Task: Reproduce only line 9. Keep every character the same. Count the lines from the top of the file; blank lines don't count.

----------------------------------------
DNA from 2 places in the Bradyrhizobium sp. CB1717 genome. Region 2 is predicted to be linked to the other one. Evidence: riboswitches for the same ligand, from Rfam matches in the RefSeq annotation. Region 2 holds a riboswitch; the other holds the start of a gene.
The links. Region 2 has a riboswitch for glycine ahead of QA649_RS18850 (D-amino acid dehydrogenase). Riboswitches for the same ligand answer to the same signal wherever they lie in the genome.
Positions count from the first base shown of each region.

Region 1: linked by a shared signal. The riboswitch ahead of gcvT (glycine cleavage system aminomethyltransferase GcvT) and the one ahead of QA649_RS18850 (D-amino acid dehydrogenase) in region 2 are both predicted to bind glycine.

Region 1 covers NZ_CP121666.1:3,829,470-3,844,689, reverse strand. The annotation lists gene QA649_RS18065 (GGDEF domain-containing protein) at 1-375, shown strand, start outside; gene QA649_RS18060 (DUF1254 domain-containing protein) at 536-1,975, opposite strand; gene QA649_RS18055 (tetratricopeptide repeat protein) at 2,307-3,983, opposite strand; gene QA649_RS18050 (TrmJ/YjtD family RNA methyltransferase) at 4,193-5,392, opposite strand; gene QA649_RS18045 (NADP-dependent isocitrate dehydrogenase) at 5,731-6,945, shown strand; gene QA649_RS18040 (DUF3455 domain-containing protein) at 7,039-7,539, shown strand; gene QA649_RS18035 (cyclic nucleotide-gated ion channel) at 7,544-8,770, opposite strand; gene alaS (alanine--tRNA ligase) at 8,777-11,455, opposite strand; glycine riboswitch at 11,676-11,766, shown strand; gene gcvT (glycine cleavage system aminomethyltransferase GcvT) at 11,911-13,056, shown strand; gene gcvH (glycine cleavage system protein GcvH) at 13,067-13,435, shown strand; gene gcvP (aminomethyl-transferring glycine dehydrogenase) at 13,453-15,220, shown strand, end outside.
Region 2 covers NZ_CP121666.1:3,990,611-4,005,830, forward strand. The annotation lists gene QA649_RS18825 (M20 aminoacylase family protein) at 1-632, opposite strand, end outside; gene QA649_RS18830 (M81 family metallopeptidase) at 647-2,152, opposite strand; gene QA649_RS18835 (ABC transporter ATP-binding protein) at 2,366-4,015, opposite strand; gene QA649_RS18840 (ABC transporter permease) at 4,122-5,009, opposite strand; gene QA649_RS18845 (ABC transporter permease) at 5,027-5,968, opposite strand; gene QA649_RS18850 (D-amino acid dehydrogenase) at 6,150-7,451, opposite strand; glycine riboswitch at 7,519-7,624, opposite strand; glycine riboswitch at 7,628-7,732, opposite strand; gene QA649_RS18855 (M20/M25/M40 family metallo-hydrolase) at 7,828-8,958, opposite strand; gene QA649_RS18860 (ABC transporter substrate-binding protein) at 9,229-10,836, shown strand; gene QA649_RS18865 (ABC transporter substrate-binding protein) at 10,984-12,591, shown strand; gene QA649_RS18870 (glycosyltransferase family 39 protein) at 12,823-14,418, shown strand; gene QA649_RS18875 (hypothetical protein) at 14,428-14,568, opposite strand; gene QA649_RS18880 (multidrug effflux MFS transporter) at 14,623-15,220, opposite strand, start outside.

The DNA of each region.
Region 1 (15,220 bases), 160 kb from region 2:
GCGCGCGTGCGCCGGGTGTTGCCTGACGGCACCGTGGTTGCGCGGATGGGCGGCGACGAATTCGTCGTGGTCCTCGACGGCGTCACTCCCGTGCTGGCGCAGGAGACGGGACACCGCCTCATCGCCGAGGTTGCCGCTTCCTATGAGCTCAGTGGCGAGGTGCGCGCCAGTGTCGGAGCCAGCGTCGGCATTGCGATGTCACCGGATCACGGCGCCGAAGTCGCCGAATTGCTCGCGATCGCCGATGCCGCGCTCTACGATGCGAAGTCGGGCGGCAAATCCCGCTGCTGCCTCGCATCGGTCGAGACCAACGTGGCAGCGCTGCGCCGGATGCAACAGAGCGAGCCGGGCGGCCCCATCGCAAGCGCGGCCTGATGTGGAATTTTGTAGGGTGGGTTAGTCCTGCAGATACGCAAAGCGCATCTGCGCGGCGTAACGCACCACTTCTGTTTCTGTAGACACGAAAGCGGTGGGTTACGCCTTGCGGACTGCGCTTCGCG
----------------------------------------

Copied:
GCGCGCGTGCGCCGGGTGTTGCCTGACGGCACCGTGGTTGCGCGGATGGGCGGCGACGAATTCGTCGTGGTCCTCGACGGCGTCACTCCCGTGCTGGCGCAGGAGACGGGACACCGCCTCATCGCCGAGGTTGCCGCTTCCTATGAGCTCAGTGGCGAGGTGCGCGCCAGTGTCGGAGCCAGCGTCGGCATTGCGATGTCACCGGATCACGGCGCCGAAGTCGCCGAATTGCTCGCGATCGCCGATGCCGCGCTCTACGATGCGAAGTCGGGCGGCAAATCCCGCTGCTGCCTCGCATCGGTCGAGACCAACGTGGCAGCGCTGCGCCGGATGCAACAGAGCGAGCCGGGCGGCCCCATCGCAAGCGCGGCCTGATGTGGAATTTTGTAGGGTGGGTTAGTCCTGCAGATACGCAAAGCGCATCTGCGCGGCGTAACGCACCACTTCTGTTTCTGTAGACACGAAAGCGGTGGGTTACGCCTTGCGGACTGCGCTTCGCG